My advice for anyone going through it right now: "kiss the right asses." And by that, I mean your clinical supervisor or instructor. Don't be the overly pushy student that gets in the way. Let your instructors hear what they want to hear, not what you want to say.

I've seen so many posts on this forum where someone comes in crying because he or she does not know how to interact with people.

Or would it be sufficient for me to simply tell you to use common sense?

The academic portion of nursing school isn't terribly difficult. It is time consuming, but there isn't anything in there that you should find to be too difficult.

Been there,done that, ASN, RN

Has 33 years experience.

I knew the syllabus and the objectives. Used rote memorization to achieve the objectives.

Keep your mouth closed and your eyes open.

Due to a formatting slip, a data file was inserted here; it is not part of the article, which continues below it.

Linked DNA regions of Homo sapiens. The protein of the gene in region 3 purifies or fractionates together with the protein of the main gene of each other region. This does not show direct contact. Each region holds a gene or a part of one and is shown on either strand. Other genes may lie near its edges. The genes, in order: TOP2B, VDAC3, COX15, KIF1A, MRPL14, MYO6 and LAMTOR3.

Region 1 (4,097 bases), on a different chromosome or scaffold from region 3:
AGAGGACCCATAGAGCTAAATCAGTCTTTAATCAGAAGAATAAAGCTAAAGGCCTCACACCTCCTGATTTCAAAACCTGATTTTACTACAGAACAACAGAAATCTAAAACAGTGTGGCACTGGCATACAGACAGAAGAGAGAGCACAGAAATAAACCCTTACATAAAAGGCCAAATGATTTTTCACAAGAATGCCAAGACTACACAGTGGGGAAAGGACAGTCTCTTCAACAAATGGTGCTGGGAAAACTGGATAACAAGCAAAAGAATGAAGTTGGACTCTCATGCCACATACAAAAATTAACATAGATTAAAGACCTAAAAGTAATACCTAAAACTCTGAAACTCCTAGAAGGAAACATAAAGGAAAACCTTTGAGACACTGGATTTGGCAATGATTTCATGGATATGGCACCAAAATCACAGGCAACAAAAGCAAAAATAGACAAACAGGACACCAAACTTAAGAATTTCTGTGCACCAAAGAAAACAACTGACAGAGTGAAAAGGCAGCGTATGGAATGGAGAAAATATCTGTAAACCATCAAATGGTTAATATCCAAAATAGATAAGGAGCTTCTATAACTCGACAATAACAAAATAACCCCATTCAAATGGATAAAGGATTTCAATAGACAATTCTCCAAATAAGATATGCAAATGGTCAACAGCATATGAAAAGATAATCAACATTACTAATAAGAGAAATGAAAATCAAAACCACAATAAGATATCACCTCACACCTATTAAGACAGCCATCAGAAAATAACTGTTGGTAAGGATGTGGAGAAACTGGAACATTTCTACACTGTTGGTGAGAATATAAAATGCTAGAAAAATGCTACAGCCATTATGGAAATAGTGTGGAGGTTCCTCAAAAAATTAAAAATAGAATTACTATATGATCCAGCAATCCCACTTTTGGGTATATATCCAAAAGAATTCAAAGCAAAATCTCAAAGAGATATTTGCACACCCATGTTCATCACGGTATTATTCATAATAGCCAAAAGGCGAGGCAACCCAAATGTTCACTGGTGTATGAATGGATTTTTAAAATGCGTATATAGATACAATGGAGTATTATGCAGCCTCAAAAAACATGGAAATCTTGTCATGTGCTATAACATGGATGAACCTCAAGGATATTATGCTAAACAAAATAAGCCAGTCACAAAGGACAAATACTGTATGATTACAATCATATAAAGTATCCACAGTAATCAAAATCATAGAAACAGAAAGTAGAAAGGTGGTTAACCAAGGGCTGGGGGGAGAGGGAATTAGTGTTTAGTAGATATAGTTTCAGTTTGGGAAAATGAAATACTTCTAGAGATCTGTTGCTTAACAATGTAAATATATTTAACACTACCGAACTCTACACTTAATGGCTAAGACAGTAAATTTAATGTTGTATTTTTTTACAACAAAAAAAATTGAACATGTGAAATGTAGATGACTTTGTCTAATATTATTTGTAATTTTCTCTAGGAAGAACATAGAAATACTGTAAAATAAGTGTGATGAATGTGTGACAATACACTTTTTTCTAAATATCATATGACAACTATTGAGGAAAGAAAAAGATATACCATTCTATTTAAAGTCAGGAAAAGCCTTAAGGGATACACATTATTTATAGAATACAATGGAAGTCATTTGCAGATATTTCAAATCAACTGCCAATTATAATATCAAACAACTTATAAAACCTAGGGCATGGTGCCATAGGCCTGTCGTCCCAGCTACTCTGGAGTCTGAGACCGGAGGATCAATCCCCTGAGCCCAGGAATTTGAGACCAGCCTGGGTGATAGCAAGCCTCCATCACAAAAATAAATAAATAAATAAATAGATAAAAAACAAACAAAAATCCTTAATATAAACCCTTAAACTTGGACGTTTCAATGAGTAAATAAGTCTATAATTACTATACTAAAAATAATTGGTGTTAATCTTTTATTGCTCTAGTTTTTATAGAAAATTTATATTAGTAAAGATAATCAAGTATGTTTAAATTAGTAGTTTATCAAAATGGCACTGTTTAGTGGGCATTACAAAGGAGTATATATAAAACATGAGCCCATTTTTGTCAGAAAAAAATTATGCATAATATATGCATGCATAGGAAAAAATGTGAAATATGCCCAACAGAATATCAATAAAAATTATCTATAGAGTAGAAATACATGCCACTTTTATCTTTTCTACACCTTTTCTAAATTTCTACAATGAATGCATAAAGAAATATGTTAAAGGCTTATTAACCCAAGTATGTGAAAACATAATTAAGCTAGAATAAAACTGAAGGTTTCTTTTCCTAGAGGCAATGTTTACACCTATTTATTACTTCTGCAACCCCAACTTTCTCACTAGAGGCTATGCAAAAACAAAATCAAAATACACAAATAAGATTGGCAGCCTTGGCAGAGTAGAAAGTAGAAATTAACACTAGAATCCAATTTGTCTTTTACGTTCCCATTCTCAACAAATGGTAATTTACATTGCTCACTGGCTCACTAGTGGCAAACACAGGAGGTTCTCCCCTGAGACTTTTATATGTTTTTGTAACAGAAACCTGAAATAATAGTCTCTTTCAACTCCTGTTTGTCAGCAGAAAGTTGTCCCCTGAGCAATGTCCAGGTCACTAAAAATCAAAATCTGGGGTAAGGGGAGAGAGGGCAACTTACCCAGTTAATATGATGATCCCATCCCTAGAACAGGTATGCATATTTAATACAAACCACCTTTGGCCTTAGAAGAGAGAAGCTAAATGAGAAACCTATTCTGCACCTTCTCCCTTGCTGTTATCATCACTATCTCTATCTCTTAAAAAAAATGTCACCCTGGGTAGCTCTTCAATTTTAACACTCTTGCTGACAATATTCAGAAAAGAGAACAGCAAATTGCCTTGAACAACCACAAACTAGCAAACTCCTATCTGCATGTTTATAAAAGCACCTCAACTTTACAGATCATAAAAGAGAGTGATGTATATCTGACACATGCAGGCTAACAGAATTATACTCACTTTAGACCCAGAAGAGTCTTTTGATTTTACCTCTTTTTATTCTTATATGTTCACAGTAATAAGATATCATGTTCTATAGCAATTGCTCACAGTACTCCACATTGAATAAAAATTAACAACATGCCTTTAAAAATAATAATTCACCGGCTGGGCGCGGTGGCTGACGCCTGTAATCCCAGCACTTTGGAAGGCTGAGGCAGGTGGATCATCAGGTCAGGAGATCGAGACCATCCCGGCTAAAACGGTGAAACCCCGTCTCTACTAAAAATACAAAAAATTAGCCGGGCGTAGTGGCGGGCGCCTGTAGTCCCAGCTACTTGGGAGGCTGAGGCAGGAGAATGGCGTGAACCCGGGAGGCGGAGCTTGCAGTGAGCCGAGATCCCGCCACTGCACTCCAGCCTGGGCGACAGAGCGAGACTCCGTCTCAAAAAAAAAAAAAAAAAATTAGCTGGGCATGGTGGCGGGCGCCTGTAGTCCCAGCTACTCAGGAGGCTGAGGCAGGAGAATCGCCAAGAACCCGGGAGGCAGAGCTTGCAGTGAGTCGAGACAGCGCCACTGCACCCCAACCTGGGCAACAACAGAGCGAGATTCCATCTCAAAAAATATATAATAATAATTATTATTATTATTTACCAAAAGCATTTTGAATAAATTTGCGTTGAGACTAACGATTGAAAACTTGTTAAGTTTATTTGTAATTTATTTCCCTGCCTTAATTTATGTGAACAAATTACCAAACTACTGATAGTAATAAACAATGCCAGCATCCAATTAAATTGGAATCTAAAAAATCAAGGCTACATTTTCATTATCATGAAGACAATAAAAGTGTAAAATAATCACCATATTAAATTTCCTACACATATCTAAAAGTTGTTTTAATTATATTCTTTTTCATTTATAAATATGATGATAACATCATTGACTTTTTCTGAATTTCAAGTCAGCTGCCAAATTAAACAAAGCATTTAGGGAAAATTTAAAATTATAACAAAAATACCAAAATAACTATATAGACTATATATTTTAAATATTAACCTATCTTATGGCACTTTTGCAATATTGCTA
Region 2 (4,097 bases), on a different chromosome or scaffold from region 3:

You can do this:up:

Natasha, CNA, LVN

Has 1 years experience. Specializes in Psych.

Hi talk to former graduates/alumni at your school and get the inside on professors/clinical instructor and how to study best with each specific professor/clinical instructor. Nursing school is all about self teaching, time management, and most important mind over matter...not being afraid to ask questions, make mistakes, lose the thought of perfection, compare yourself to others, and learn to take criticism as strength mechanism. I wish you the best :)

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What is the best way to find the graduates at my school? Facebook?